Imagining foods that were ideal in spring brought F&W Editorial director Dana Cowin straight to lamb chops. The night of her wedding event chef Tom Colicchio served the smallest of small chops, pretty and fragile in flavor, magnificently pink. Everyone got 2 with morels and asparagus.
Delicious, Quick Side Cuisine
More Fantastic Lamb Recipes
How to Make It.
Preheat the oven to 350 °. Season the lamb racks with salt and pepper. In a large ovenproof skillet, heat 1 tablespoon of the olive oil till sparkling. Include 1 of the lamb racks and cook over moderately high heat till browned all over, about 10 minutes. Transfer the lamb to a platter and brown the other rack. Return both of the lamb racks to the skillet with the ribs pointing up. Rub each rack with 3 of the garlic cloves and 1/2 tablespoon of the butter and tuck the thyme sprigs beneath. Roast the lamb 10 minutes for medium uncommon, or until an instant-read thermometer placed in the center of the meat signs up 130 °. Transfer the lamb to a cutting board, cover loosely and let stand for 10 minutes prior to slicing.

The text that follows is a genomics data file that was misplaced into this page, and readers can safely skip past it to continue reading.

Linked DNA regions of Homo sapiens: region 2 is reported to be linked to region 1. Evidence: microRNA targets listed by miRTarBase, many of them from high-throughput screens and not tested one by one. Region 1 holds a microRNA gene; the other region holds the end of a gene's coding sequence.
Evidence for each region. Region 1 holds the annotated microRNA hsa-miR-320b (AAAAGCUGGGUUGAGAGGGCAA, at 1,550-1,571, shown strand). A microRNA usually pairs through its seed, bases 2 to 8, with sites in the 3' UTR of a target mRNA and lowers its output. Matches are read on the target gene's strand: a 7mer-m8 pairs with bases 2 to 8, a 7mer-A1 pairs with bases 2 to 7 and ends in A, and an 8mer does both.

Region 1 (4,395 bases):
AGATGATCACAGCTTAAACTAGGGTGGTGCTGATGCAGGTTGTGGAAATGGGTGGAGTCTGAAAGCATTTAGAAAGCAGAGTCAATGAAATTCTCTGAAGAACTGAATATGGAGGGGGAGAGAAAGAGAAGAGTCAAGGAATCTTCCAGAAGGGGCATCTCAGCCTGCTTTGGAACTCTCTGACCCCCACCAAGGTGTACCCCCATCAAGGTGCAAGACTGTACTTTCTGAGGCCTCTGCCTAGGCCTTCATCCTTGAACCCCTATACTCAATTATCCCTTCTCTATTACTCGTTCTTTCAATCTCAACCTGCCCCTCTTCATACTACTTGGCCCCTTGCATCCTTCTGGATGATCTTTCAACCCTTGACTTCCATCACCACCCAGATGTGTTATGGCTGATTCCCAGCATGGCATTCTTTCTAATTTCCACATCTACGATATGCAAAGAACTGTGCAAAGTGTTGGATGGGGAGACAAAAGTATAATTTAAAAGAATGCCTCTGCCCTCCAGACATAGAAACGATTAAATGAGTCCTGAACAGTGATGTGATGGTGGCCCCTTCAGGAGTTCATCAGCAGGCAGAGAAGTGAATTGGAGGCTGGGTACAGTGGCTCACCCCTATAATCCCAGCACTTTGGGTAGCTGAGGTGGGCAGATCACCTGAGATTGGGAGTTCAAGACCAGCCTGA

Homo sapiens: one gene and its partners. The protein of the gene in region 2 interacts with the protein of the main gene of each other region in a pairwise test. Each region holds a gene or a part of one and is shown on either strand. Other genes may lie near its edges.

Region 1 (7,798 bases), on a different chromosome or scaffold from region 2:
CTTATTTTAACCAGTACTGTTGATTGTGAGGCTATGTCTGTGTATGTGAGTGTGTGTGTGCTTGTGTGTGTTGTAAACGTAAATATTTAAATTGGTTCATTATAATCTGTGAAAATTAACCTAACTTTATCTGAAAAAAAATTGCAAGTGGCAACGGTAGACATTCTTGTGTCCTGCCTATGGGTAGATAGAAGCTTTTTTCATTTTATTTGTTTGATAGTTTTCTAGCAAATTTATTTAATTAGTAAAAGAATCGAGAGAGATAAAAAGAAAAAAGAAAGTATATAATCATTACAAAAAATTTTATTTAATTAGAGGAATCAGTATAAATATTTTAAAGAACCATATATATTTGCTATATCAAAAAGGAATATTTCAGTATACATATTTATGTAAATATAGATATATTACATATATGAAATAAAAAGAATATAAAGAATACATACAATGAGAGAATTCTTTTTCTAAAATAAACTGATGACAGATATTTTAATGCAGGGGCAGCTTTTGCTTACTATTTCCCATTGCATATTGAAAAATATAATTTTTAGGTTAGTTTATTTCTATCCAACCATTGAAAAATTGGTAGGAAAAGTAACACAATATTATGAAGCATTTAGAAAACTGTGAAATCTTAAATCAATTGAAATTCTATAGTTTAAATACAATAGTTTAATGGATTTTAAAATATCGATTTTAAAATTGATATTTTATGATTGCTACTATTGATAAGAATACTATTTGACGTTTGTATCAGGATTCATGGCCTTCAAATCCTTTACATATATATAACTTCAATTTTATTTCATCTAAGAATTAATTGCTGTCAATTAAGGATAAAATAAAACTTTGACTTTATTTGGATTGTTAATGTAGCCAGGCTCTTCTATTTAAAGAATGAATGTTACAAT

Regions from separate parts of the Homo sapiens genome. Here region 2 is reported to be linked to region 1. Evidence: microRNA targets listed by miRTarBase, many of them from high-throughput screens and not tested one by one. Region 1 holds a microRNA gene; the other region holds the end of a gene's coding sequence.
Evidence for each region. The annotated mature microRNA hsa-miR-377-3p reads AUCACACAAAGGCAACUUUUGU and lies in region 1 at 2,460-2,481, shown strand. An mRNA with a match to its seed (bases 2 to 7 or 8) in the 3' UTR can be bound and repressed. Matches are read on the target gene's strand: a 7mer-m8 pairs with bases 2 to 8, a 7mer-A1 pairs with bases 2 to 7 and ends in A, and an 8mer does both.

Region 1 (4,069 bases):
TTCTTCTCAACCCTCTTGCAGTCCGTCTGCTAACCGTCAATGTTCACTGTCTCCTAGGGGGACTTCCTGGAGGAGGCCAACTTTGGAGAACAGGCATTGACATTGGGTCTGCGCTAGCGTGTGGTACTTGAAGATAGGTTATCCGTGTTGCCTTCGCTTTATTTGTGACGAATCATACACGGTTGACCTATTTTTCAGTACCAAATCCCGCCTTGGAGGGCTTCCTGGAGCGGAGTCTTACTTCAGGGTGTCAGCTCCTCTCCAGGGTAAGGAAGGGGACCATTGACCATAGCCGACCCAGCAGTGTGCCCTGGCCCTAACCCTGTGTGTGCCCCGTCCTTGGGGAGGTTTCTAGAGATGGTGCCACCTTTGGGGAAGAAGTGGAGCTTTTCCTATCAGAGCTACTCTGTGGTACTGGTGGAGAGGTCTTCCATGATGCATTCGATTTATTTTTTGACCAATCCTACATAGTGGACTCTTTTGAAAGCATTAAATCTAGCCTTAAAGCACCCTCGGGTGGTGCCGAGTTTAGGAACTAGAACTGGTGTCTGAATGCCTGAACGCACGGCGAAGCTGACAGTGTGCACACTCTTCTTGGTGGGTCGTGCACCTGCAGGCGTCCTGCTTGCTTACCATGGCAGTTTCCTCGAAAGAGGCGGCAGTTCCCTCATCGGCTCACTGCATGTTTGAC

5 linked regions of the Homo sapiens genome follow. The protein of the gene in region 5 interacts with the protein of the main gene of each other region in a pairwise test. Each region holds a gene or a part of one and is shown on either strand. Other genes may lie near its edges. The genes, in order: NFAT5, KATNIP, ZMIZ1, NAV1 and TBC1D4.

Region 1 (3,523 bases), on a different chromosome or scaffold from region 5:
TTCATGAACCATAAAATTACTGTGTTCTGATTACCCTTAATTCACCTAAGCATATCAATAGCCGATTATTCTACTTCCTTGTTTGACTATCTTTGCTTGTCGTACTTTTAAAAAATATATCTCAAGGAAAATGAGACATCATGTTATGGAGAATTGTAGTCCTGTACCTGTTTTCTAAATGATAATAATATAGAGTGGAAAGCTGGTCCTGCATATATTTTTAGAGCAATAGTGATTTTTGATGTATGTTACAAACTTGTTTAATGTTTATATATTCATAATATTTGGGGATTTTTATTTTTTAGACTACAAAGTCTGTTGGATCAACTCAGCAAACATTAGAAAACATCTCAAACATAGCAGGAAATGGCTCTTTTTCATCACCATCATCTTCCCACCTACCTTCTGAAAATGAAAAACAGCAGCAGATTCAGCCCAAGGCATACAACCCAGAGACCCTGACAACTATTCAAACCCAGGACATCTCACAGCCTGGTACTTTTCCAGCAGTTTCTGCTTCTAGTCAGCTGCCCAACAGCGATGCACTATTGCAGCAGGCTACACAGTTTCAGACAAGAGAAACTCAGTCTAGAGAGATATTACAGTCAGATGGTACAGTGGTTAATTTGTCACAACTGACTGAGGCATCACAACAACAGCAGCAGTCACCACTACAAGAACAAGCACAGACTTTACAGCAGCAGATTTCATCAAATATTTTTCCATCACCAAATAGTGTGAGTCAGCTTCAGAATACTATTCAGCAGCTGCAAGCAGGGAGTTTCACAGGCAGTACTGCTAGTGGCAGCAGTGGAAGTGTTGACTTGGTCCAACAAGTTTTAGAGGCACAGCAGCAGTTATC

Meanwhile, put off the fat in the skillet and discard the thyme, then set the frying pan over high heat. Add the veal stock and simmer, scraping up any browned bits on the bottom. Mash the remaining 2 garlic cloves and include them to the skillet with the chopped tomatoes; cook until a little thickened, about 5 minutes. Lower the heat to low and whisk in the remaining 3 tablespoons of olive oil and 1 tablespoon of butter. Season with salt and pepper and keep warm.
Cut the lamb into double chops between the ribs and serve with the tomato jus and roasted tomatoes.
A rich veal stock is readily available at specialty food shops, and a duck and veal demiglace can be purchased from D’Artagnan (800-327-8246).